During the first six months of 2015, Singapore has seen a relatively mild dengue fever season. According to the National Environmental Agency of Singapore (NEA), there has been 4.292 cases as of July 3, an approximate decrease of 45 percent compared to the same period last year.
In fact, the previous two years, 2014 and 2013, Singapore saw big numbers of the mosquito borne virus. Last year, there were a total of 18,342 reported dengue cases and five deaths. In 2013, the city-state reported record number of cases with more than 22,000, including seven deaths, smashing the previous record of 14,000 cases in 2005.
While the dengue numbers appear relatively mild, at least compared to previous years, health officials worry about at least one factor that could make things change very rapidly–a new predominate dengue strain in circulation.
Officials are saying that an increase in the dengue vector, Aedes mosquito and an increase in transmission of the virus serotype DENV-2. Against a backdrop of a warmer season and low herd immunity, dengue cases may rise in the next few months.
Indeed, certain areas have been reporting a spike in cases in recent weeks. Approximately 100 new cases have been reported in the Bishan North area prompting a “red alert”, according to NEA data published Friday.
Why the concern about DEN-2?
There has been proportionately more dengue cases detected with virus serotype DENV-2 compared to DENV-1, which has been the dominant circulating virus since March 2013. The proportion of DENV-2 cases has risen from 18.3 per cent in 2014 to approximately 44 per cent in mid-May 2015.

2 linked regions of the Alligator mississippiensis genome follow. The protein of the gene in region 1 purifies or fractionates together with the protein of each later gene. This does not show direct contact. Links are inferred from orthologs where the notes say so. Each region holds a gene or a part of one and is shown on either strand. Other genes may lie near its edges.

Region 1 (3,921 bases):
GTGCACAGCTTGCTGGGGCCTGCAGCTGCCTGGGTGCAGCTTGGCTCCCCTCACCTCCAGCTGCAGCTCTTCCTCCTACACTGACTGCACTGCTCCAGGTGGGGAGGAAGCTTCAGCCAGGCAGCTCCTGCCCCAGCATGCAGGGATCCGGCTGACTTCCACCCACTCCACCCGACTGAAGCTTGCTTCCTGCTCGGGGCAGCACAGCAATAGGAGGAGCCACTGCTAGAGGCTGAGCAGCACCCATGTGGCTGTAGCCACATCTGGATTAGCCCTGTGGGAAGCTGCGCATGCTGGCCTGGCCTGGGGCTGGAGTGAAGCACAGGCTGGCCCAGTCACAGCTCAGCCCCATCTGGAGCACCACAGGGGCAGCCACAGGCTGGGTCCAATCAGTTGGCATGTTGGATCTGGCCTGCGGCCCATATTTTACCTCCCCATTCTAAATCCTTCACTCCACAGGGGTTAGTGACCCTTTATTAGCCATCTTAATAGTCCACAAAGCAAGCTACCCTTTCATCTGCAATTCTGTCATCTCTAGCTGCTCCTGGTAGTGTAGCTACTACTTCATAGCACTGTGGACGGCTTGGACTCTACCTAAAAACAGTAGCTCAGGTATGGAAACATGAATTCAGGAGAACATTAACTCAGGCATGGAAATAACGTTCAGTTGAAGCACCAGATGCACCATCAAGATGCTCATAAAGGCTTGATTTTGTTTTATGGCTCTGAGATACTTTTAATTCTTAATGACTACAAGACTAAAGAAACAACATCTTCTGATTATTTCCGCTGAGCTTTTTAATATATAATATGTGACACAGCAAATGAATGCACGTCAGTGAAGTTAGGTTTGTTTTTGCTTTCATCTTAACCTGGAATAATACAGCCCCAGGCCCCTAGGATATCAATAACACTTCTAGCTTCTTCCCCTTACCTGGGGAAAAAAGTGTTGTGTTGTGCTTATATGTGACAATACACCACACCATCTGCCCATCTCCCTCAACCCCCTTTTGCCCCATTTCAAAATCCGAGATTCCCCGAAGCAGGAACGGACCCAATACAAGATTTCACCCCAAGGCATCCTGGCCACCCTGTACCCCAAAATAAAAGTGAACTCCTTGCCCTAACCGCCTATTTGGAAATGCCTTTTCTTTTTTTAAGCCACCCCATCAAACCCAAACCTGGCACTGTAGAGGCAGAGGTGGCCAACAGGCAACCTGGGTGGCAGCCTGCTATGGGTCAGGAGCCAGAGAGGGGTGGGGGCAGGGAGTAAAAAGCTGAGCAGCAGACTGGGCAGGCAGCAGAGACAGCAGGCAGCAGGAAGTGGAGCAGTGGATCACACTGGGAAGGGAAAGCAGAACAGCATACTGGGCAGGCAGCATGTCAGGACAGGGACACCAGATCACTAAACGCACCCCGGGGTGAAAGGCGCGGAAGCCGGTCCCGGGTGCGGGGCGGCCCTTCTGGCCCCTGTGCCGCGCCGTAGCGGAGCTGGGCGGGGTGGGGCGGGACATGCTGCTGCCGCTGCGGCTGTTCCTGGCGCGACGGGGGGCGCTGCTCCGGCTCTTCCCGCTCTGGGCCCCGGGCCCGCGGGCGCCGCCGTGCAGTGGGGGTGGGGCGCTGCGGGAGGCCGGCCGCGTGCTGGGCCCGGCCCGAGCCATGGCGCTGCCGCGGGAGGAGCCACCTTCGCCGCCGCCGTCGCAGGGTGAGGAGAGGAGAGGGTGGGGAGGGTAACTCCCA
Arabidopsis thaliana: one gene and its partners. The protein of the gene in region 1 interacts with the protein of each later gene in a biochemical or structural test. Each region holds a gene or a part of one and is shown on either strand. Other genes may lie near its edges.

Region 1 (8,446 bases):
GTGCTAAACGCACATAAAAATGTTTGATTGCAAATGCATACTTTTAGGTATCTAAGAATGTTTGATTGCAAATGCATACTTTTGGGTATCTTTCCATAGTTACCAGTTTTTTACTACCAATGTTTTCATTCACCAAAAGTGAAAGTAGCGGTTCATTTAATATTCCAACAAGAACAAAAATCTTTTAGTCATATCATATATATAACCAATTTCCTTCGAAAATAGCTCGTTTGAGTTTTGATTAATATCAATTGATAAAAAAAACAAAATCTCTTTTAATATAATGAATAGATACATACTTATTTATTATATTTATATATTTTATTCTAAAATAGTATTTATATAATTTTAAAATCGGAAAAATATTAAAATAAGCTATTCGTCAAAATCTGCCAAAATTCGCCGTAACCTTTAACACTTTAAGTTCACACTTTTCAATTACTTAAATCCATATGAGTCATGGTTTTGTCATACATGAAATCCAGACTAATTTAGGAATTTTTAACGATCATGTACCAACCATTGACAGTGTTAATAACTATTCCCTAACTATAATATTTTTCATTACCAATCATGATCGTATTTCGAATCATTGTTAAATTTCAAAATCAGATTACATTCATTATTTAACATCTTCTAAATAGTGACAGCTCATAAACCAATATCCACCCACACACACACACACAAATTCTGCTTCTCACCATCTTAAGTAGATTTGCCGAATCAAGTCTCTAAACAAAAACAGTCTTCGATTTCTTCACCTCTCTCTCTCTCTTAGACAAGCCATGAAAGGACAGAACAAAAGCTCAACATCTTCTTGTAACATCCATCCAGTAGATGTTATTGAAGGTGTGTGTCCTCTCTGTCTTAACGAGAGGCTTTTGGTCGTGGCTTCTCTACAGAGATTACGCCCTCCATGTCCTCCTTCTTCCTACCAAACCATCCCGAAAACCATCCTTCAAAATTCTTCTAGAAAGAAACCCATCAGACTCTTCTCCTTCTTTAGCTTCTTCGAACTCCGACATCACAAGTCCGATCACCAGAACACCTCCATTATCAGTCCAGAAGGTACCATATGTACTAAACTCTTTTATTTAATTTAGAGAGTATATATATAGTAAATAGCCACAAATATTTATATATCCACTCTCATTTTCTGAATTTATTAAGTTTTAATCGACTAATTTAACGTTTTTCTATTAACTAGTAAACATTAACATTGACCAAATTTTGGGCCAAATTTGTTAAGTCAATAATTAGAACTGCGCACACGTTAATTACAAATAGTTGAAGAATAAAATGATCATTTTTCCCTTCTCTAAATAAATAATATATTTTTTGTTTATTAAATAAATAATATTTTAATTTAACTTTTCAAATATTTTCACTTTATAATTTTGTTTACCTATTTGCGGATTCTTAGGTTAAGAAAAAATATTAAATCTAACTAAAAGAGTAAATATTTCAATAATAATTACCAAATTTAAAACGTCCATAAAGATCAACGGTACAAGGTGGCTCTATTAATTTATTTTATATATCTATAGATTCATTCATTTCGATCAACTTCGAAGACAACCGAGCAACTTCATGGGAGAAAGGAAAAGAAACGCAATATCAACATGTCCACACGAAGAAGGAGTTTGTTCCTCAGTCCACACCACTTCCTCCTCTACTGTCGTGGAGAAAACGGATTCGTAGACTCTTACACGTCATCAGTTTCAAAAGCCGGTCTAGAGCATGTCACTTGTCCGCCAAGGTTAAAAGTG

Historically, a change in the predominant dengue serotype has been followed by a spike in dengue cases. The last serotype switch, from DENV-2 to DENV-1, took place in March 2013 accompanied by a sharp dengue outbreak that year.
The combination of warmer weather, the DEN-2 serotype, low population immunity and increasing mosquito population has health officials concerned that this could lead to a surge in dengue cases in the coming months.
In order to prevent this from happening, the NEA says the public must first prevent the breeding of its vector, the Aedes mosquito. The Aedes mosquito is easily identifiable by the distinctive black and white stripes on its body. It prefers to breed in clean, stagnant water easily found in our homes. You can get rid of the Aedes mosquito by frequently checking and removing stagnant water in your premises.
They recommend the “10-minute 5-step Mozzie Wipeout”. This includes changing water in vases and bowls on alternate days, removing water from flower pot plates on alternate days, turning over all water storage containers, covering bamboo pole holders when not in use and clearing blockages and put BTI insecticide in roof gutters monthly.
Dengue fever is an infectious disease carried by mosquitoes and caused by any of four related dengue viruses. This disease used to be called “break-bone fever” because it sometimes causes severe joint and muscle pain that feels like bones are breaking.
People get the dengue virus from the bite of an infected Aedes mosquito. It is not contagious from person to person. There are three types of dengue fever in order of less severe to most: the typical uncomplicated dengue fever, dengue hemorrhagic fever (DHS) and dengue shock syndrome (DSS).
The World Health Organization (WHO) estimates there may be 50–100 milliondengue infections worldwide every year. However, new research from the University of Oxford and the Wellcome Trust, using cartographic approaches, estimate there to be 390 million dengue infections per year worldwide.